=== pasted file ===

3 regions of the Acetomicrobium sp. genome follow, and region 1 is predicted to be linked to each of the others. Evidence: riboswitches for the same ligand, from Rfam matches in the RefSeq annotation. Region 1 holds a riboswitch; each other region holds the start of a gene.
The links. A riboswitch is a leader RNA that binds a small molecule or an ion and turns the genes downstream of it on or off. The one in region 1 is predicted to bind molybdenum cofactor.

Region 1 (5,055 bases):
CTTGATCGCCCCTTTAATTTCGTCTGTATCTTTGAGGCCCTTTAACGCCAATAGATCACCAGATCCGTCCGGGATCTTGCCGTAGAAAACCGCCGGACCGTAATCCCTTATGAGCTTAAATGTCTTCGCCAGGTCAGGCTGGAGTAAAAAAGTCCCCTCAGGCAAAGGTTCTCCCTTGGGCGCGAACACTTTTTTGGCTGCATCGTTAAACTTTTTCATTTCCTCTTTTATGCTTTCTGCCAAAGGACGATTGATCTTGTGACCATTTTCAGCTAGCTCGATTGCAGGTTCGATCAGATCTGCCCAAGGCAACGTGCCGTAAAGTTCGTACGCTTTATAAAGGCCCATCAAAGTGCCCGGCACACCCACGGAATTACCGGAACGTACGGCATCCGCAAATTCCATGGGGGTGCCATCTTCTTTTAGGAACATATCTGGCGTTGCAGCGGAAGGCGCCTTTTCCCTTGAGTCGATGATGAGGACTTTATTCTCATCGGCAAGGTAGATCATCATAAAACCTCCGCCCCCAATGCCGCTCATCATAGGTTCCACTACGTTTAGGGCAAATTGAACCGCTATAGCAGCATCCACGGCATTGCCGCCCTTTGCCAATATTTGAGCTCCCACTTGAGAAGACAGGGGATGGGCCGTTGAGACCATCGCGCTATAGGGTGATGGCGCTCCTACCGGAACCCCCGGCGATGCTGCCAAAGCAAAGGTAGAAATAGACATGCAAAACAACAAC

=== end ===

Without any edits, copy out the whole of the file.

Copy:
3 regions of the Acetomicrobium sp. genome follow, and region 1 is predicted to be linked to each of the others. Evidence: riboswitches for the same ligand, from Rfam matches in the RefSeq annotation. Region 1 holds a riboswitch; each other region holds the start of a gene.
The links. A riboswitch is a leader RNA that binds a small molecule or an ion and turns the genes downstream of it on or off. The one in region 1 is predicted to bind molybdenum cofactor.

Region 1 (5,055 bases):
CTTGATCGCCCCTTTAATTTCGTCTGTATCTTTGAGGCCCTTTAACGCCAATAGATCACCAGATCCGTCCGGGATCTTGCCGTAGAAAACCGCCGGACCGTAATCCCTTATGAGCTTAAATGTCTTCGCCAGGTCAGGCTGGAGTAAAAAAGTCCCCTCAGGCAAAGGTTCTCCCTTGGGCGCGAACACTTTTTTGGCTGCATCGTTAAACTTTTTCATTTCCTCTTTTATGCTTTCTGCCAAAGGACGATTGATCTTGTGACCATTTTCAGCTAGCTCGATTGCAGGTTCGATCAGATCTGCCCAAGGCAACGTGCCGTAAAGTTCGTACGCTTTATAAAGGCCCATCAAAGTGCCCGGCACACCCACGGAATTACCGGAACGTACGGCATCCGCAAATTCCATGGGGGTGCCATCTTCTTTTAGGAACATATCTGGCGTTGCAGCGGAAGGCGCCTTTTCCCTTGAGTCGATGATGAGGACTTTATTCTCATCGGCAAGGTAGATCATCATAAAACCTCCGCCCCCAATGCCGCTCATCATAGGTTCCACTACGTTTAGGGCAAATTGAACCGCTATAGCAGCATCCACGGCATTGCCGCCCTTTGCCAATATTTGAGCTCCCACTTGAGAAGACAGGGGATGGGCCGTTGAGACCATCGCGCTATAGGGTGATGGCGCTCCTACCGGAACCCCCGGCGATGCTGCCAAAGCAAAGGTAGAAATAGACATGCAAAACAACAAC